The Best Tips for How to Protect Yourself From the Deadly Flu Season
8 minute read
The 2017-2018 flu season sent more than 900,000 to the hospital and an estimated 80,000 people died from the flu according to a statement by the Centers for Disease Control (CDC) as they head into their annual Flu Vaccine Campaign.
These are record-breaking numbers, and they top the previous high from 1976 when the CDC first started releasing flu death totals.
This underscores the importance of protecting yourself and consequently protecting others too, as the United States heads into the 2018-2019 flu season. Let’s review some of the steps you can take to ward off the flu this year.
Ways to Avoid Getting the Flu
While we often like to find more natural alternatives to many health problems, the flu virus mutates each year, causing a new strain to be prominent. This makes it difficult for your body’s immune system to keep up. Boosting your immune system is always important, but following your doctor’s advice should always be the top priority.
Get a Flu Shot
Your doctor and every major medical organization recommends getting your flu shot every year. The flu shot is the most obvious way to protect yourself from the flu this season.
Everyone over the age of six months needs to get a flu shot by the end of October. It takes a while, typically about two weeks, for your body’s immune system to build appropriate antibodies to fight the flu.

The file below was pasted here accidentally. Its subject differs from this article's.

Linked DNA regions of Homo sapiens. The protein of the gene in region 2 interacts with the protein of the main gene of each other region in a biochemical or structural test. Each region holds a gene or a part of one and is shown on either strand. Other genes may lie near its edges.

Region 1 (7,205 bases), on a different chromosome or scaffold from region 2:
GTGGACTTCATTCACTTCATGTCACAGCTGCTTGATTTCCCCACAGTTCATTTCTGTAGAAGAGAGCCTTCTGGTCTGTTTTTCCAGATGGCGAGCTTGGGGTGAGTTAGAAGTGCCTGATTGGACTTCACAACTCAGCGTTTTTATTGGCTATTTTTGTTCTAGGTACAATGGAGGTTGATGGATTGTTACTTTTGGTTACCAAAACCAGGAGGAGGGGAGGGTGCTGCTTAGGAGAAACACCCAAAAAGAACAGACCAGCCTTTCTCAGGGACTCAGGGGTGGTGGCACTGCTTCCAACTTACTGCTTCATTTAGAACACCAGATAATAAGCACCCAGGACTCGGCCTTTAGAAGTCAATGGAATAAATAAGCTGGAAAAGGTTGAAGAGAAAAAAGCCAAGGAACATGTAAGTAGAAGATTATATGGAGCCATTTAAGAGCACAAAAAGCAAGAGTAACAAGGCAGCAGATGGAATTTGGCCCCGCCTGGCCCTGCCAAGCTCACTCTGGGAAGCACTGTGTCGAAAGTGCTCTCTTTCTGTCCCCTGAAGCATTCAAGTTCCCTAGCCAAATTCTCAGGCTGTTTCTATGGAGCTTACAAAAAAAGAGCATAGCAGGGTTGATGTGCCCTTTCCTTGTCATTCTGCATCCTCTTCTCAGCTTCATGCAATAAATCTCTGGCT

Of course, it’s never too late, especially if you haven’t already had the flu this year. If you are reading this article and it’s still flu season, you should still get vaccinated.
While the flu shot is head and shoulders above your other options in terms of effectiveness, some people with compromised immune systems, the elderly, and the very young may not be able to receive the vaccine. This makes it even more important for everyone else to vaccinate themselves and protect those around them from a potentially fatal infection; it’s what is known as “herd immunity.”
Of course, it’s not always the flu that makes you sick, and it helps to do all you can to avoid getting sick in general. To that end, here are some tips to keep your immune system strong.
Be Aware of Germs
The best way to protect yourself from germs is to imagine that they’re everywhere. A flu virus can live for about 24 hours without a human host. That means if a sick person sneezes on a desktop and you use that desktop 23 hours later, you could still pick up their flu virus.
The best way to fight this spread of germs is to wash frequently with soap and water. If you aren’t able to wash, you can try using a hand sanitizer with at least 60% alcohol. While there is a bit of controversy about the efficacy of hand sanitizers, it’s better than no protection.
Let’s face it, it’s just not practical for you to wash every single time you touch a communal surface. In fact, in some cases, such as sitting on a bus or train, you will be continually touching surfaces until you get to your stop, so you should wait to sanitize until then.
In the meantime, another way to combat germs is to prevent them from getting in your body in the first place by doing your best not to touch your face, especially your mouth and eyes.